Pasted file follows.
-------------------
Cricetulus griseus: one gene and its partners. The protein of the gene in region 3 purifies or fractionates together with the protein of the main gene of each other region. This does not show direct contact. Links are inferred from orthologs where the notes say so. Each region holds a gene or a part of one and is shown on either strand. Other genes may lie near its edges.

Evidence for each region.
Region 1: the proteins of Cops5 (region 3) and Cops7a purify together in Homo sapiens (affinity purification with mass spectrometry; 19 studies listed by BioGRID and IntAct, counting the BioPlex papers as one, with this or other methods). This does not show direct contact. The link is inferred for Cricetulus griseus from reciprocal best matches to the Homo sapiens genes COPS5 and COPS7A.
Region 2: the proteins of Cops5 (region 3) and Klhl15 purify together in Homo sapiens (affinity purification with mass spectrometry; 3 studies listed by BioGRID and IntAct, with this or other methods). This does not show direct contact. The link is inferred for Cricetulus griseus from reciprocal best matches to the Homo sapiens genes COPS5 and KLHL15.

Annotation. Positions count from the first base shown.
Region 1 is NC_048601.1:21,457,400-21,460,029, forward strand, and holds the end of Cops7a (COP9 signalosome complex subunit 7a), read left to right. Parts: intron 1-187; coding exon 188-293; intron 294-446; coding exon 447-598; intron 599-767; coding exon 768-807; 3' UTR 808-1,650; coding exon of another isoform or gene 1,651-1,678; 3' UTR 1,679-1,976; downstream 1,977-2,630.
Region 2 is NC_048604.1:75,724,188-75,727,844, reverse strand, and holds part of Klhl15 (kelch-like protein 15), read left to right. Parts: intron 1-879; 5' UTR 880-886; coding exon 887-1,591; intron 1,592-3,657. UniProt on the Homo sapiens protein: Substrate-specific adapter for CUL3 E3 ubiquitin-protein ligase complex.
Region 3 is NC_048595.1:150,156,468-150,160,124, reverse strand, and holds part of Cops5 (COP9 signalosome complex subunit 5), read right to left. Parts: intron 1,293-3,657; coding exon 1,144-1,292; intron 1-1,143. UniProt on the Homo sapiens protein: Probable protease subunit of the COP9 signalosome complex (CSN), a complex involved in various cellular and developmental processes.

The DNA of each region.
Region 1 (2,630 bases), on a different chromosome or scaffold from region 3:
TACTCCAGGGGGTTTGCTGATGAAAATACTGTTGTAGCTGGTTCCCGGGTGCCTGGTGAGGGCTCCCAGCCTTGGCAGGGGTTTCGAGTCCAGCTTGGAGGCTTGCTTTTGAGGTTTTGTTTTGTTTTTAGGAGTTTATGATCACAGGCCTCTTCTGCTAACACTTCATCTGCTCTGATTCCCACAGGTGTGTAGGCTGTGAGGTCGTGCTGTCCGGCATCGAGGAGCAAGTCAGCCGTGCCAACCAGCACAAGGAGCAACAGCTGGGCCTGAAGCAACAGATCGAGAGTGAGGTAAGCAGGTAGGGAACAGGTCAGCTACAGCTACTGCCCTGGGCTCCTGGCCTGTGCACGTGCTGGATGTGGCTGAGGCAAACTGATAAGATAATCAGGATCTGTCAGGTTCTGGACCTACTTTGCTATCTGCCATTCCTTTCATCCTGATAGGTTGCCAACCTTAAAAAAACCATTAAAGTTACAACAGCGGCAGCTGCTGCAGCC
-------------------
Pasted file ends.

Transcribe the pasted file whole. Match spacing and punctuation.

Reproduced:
Cricetulus griseus: one gene and its partners. The protein of the gene in region 3 purifies or fractionates together with the protein of the main gene of each other region. This does not show direct contact. Links are inferred from orthologs where the notes say so. Each region holds a gene or a part of one and is shown on either strand. Other genes may lie near its edges.

Evidence for each region.
Region 1: the proteins of Cops5 (region 3) and Cops7a purify together in Homo sapiens (affinity purification with mass spectrometry; 19 studies listed by BioGRID and IntAct, counting the BioPlex papers as one, with this or other methods). This does not show direct contact. The link is inferred for Cricetulus griseus from reciprocal best matches to the Homo sapiens genes COPS5 and COPS7A.
Region 2: the proteins of Cops5 (region 3) and Klhl15 purify together in Homo sapiens (affinity purification with mass spectrometry; 3 studies listed by BioGRID and IntAct, with this or other methods). This does not show direct contact. The link is inferred for Cricetulus griseus from reciprocal best matches to the Homo sapiens genes COPS5 and KLHL15.

Annotation. Positions count from the first base shown.
Region 1 is NC_048601.1:21,457,400-21,460,029, forward strand, and holds the end of Cops7a (COP9 signalosome complex subunit 7a), read left to right. Parts: intron 1-187; coding exon 188-293; intron 294-446; coding exon 447-598; intron 599-767; coding exon 768-807; 3' UTR 808-1,650; coding exon of another isoform or gene 1,651-1,678; 3' UTR 1,679-1,976; downstream 1,977-2,630.
Region 2 is NC_048604.1:75,724,188-75,727,844, reverse strand, and holds part of Klhl15 (kelch-like protein 15), read left to right. Parts: intron 1-879; 5' UTR 880-886; coding exon 887-1,591; intron 1,592-3,657. UniProt on the Homo sapiens protein: Substrate-specific adapter for CUL3 E3 ubiquitin-protein ligase complex.
Region 3 is NC_048595.1:150,156,468-150,160,124, reverse strand, and holds part of Cops5 (COP9 signalosome complex subunit 5), read right to left. Parts: intron 1,293-3,657; coding exon 1,144-1,292; intron 1-1,143. UniProt on the Homo sapiens protein: Probable protease subunit of the COP9 signalosome complex (CSN), a complex involved in various cellular and developmental processes.

The DNA of each region.
Region 1 (2,630 bases), on a different chromosome or scaffold from region 3:
TACTCCAGGGGGTTTGCTGATGAAAATACTGTTGTAGCTGGTTCCCGGGTGCCTGGTGAGGGCTCCCAGCCTTGGCAGGGGTTTCGAGTCCAGCTTGGAGGCTTGCTTTTGAGGTTTTGTTTTGTTTTTAGGAGTTTATGATCACAGGCCTCTTCTGCTAACACTTCATCTGCTCTGATTCCCACAGGTGTGTAGGCTGTGAGGTCGTGCTGTCCGGCATCGAGGAGCAAGTCAGCCGTGCCAACCAGCACAAGGAGCAACAGCTGGGCCTGAAGCAACAGATCGAGAGTGAGGTAAGCAGGTAGGGAACAGGTCAGCTACAGCTACTGCCCTGGGCTCCTGGCCTGTGCACGTGCTGGATGTGGCTGAGGCAAACTGATAAGATAATCAGGATCTGTCAGGTTCTGGACCTACTTTGCTATCTGCCATTCCTTTCATCCTGATAGGTTGCCAACCTTAAAAAAACCATTAAAGTTACAACAGCGGCAGCTGCTGCAGCC